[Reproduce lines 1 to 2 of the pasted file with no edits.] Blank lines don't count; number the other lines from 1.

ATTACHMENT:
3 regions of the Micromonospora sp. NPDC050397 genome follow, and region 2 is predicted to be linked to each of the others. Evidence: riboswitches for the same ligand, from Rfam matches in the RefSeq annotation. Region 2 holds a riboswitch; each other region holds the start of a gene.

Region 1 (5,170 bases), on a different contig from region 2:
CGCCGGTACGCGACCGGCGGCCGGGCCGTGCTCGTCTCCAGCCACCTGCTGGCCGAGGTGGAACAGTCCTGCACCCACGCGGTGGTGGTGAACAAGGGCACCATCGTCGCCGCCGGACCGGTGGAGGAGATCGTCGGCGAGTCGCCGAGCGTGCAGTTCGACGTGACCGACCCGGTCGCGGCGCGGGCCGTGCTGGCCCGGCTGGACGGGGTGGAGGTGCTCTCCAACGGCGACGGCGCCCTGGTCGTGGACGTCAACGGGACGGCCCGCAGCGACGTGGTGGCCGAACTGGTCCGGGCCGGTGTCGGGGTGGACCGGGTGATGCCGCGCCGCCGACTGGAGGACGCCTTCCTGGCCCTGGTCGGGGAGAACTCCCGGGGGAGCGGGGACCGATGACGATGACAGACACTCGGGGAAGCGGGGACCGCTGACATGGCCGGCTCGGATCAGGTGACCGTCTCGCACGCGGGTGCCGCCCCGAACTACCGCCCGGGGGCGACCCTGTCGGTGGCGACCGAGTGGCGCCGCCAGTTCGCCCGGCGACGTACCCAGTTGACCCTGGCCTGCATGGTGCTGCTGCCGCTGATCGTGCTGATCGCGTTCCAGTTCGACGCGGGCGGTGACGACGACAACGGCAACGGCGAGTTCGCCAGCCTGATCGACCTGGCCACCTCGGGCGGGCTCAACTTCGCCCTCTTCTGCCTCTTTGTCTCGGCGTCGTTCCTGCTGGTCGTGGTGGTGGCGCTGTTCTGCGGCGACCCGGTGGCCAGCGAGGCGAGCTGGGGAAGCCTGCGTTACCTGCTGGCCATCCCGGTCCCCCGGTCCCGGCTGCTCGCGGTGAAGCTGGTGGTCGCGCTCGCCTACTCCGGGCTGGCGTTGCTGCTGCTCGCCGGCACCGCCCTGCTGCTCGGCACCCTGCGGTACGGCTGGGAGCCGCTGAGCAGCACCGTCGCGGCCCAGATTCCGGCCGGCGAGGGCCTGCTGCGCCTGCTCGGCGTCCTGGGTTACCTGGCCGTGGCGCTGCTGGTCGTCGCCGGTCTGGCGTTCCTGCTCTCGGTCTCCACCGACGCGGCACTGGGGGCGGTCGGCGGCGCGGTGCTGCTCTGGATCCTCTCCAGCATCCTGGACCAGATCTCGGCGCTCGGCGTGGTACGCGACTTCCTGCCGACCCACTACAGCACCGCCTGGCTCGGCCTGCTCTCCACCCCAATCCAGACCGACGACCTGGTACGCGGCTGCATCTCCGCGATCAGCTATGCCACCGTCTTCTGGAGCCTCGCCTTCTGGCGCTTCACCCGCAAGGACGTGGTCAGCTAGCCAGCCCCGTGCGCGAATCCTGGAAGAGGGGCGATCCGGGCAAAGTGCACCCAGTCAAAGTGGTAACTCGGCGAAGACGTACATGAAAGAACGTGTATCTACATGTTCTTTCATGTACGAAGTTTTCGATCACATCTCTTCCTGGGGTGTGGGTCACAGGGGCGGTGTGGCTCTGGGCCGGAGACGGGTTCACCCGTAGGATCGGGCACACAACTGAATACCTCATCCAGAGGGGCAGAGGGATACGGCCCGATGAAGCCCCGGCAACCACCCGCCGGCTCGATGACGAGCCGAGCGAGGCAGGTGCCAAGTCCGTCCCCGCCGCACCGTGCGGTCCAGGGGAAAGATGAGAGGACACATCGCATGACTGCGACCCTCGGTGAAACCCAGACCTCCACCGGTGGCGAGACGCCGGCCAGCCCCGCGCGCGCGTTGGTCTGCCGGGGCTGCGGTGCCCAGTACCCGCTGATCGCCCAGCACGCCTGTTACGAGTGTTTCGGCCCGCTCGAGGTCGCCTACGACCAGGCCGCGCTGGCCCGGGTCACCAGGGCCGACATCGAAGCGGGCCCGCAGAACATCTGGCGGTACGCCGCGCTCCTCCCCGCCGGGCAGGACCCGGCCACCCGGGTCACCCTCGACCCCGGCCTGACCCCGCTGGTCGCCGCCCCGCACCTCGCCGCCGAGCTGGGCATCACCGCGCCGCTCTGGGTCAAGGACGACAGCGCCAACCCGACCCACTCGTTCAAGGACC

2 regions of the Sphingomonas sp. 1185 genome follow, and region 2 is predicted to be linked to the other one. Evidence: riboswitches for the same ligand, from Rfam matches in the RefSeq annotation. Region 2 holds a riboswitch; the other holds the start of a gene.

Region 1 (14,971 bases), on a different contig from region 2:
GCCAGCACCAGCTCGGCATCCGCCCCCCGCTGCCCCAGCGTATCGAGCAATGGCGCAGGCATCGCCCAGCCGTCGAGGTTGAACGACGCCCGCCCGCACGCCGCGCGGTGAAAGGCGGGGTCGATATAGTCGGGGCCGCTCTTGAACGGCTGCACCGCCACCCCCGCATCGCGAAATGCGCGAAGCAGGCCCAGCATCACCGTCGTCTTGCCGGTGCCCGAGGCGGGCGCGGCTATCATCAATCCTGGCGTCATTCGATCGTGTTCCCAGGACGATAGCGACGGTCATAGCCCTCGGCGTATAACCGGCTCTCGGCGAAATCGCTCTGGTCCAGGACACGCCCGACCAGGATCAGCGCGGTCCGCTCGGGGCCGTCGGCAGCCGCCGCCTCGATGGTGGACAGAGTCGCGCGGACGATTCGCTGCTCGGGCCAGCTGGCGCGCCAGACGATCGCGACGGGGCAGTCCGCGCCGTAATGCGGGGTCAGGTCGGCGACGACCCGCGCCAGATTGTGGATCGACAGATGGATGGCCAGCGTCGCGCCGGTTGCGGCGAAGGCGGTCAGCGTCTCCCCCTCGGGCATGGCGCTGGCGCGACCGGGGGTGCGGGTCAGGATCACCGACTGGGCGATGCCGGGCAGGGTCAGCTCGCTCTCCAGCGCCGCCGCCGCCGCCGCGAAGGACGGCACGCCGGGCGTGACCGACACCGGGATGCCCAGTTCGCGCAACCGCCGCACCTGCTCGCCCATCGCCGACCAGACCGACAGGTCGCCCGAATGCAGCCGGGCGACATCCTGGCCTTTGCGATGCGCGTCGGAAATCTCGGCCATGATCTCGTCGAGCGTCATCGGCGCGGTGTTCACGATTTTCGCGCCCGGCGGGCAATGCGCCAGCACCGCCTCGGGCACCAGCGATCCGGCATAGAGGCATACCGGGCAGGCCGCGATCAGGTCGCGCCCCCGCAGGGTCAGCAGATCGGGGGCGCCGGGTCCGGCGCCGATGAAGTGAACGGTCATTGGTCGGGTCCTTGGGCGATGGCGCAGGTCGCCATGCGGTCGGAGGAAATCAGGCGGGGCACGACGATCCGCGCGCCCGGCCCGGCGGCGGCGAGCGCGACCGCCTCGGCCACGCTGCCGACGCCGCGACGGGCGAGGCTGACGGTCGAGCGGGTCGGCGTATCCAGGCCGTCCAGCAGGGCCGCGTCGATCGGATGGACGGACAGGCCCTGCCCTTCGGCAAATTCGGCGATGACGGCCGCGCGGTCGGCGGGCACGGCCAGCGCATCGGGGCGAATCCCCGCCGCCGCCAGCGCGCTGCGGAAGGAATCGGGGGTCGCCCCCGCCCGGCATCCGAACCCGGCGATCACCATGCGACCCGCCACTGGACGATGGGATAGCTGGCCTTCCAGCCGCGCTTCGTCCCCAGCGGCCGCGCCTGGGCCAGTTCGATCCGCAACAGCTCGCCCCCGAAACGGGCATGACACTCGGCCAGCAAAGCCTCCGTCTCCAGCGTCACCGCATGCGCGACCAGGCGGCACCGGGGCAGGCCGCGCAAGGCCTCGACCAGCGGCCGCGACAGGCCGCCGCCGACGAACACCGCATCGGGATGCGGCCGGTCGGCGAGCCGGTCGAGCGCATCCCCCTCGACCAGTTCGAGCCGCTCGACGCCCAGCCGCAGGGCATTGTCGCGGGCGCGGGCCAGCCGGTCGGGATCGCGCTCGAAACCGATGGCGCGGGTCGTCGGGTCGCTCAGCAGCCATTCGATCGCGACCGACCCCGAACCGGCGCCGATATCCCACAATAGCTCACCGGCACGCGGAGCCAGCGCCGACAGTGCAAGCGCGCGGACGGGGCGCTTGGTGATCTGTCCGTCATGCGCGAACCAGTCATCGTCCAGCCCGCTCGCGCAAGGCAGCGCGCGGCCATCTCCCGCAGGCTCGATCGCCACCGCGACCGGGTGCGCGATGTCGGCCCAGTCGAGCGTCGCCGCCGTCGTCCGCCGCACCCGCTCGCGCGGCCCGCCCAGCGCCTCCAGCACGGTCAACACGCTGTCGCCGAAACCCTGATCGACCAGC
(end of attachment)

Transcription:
3 regions of the Micromonospora sp. NPDC050397 genome follow, and region 2 is predicted to be linked to each of the others. Evidence: riboswitches for the same ligand, from Rfam matches in the RefSeq annotation. Region 2 holds a riboswitch; each other region holds the start of a gene.

Region 1 (5,170 bases), on a different contig from region 2: